American democracy is messy, even bloody, and none such a trial for democracy than the American Civil War and the final end to slavery. It was a time that called for profound leadership and action. Would the promise of "all men are created equal" be realized? It was not clear in 1860 when Abraham Lincoln was first elected. It was not clear in 1865, just after Lincoln's re-election as the Civil War was finally coming to a close after four long years and 600,000 dead.
Still facing Democratic and conservative Republican opposition to immediate abolition, Lincoln worried the Emancipation Proclamation would not be enough to guarantee an end to slavery. An amendment to the Constitution would be the only way slavery could be abolished forever from American soil, he said. So began the struggle for votes in the House of Representatives to pass such an amendment in January 1865, just after Lincoln was re-elected. The Senate, dominated by the Republicans, had passed such an amendment earlier.
This intense political period is the setting for Steven Spielberg's "Lincoln." Gone is the idealism that the Civil War was about anything else than slavery. Based on Doris Kearns Goodwin's "A Team of Rivals," Spielberg's Lincoln is a valentine to the better angels of American history and the country's most extraordinary president. With Tony Kushner's screenplay, it's an ode to the fierce urgency of equality, something he inspiringly portrays as part of the American character. Kushner's words burn with fairness held deep in America's breast, like a prairie fire that feeds the deep roots of native grasses and plants.
But it's an actor's tenor voice that brings those words to life. Daniel Day Lewis' portrayal of the poet president is for the ages. It's a gift from an Irish/Anglo son, with all the irony and naturalness that entails. Wasn't Thomas Paine, one of the fiercest advocates of American Revolution ideals, a son of Britain? Here Lincoln is a living symbol - of, for, and by the people.
To say Day Lewis brings Lincoln to life may be an understatement. He channels the multi-faceted Lincoln: the doting and grieving father, the patient and tired husband, the deep and democratic thinker, the practical and savvy political operative, the humorous and human storyteller; but mostly, the tenacious advocate of freedom. This Irish actor stirs American pride.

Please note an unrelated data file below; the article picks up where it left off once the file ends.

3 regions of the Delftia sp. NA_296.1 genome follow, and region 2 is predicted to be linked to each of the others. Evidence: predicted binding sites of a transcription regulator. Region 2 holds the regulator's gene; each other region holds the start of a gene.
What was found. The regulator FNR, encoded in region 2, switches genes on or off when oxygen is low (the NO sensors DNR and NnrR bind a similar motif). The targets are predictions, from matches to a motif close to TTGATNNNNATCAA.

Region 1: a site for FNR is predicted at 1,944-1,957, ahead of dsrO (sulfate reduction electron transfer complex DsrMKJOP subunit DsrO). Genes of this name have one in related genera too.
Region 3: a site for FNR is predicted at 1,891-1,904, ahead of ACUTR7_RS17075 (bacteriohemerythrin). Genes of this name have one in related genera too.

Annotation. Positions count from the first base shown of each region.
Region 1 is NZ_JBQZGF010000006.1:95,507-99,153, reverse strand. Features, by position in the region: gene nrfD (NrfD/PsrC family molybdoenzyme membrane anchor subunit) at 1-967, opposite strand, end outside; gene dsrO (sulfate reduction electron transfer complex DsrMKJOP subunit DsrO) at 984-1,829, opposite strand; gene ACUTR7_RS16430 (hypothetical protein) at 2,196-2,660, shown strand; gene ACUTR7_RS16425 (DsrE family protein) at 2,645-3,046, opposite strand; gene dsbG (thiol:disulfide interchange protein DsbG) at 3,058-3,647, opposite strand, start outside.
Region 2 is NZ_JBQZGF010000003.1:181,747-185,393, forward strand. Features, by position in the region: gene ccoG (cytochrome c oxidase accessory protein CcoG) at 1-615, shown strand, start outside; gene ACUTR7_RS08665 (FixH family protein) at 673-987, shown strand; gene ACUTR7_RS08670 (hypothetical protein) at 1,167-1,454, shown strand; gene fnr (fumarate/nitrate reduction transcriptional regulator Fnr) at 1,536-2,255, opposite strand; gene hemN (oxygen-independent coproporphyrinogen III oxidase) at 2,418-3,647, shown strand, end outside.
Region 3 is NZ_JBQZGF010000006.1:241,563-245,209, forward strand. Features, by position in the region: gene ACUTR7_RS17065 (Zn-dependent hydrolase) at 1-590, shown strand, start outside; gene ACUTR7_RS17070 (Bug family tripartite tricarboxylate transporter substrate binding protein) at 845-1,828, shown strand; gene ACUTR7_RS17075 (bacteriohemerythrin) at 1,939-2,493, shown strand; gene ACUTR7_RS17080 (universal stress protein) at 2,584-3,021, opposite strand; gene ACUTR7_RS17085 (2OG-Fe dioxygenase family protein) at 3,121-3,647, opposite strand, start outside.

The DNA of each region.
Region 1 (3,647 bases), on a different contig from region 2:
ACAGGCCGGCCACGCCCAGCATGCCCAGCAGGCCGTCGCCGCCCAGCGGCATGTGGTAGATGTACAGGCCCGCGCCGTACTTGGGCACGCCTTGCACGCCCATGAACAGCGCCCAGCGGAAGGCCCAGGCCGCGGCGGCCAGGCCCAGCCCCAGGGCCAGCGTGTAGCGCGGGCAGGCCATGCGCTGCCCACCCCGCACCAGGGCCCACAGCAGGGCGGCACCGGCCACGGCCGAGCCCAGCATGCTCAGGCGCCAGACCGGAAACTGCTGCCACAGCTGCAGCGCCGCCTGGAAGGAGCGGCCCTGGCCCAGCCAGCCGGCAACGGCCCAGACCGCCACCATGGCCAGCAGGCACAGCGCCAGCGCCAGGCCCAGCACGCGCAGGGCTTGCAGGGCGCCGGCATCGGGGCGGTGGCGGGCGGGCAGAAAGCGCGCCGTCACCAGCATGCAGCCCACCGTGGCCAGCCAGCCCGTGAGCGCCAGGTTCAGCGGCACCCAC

Day Lewis is not alone in outstanding performances. Sally Field as Mary Todd Lincoln does something I never thought possible. She makes the first lady sympathetically complex. Field places Todd Lincoln amid the times and its heavy burdens of war, insurrection, grief, and fear, humanizing this often demonized woman.
Tommy Lee Jones, as radical abolitionist Rep. Thaddeus Stevens of Pennsylvania - an overlooked historical figure, brings an oratorical punch to the big screen. David Straitharn as U.S. Secretary of State William Seward, Joseph Gordon-Levitt as son Robert Todd Lincoln, James Spader as Democratic vote wrangler W.N. Bilbo, and Gloria Reuben as former slave and the first lady's confidant, Elizabeth Keckley, round out the cast with memorable performances.
There is close attention to historical detail, even including Ely S. Parker, the Native American lieutenant colonel who served with Gen. Ulysses S. Grant during the war. Portrayals of black Union soldiers in the fight for freedom and equality, along with the moving speech by Reuben's Keckley, as well as other portrayals, shows the agency of Black Americans in the fight for freedom. However, the best known African American champion of slavery's abolition, Frederick Douglass, is notably absent, even though Douglass and Lincoln had a working relationship.
I doubted Spielberg's ability to pull off the dynamics and nuances of our 16th president and the times he lived in, yet, he did. "Lincoln" is his masterpiece. Even though we all know how the vote on the 13th Amendment turns out - Spielberg creates muscle-tightening tension during the movie's two-and-a-half hours. That's not to say that every scene is poetry. There are some awkward-feeling moments that drag. Yet, overall, he gives us plenty to ponder regarding the development of American democracy. In the tradition of say Earl Robinson and his "Ballad for Americans," Aaron Copeland's "Theme for the Common Man," or even Chilean poet Pablo Neruda's "Let the Rail Splitter Awake," Spielberg's "Lincoln" taps into the deep well of diverse American culture that upholds the founding ideals of equality and fairness.
With the re-election of President Barack Obama, you can't help but watch Lincoln and be confident these ideals still burn brightly in the heart and soul of America.
Directed by Steven Spielberg
2012, 150 minutes, PG-13
Photo: A still from "Lincoln."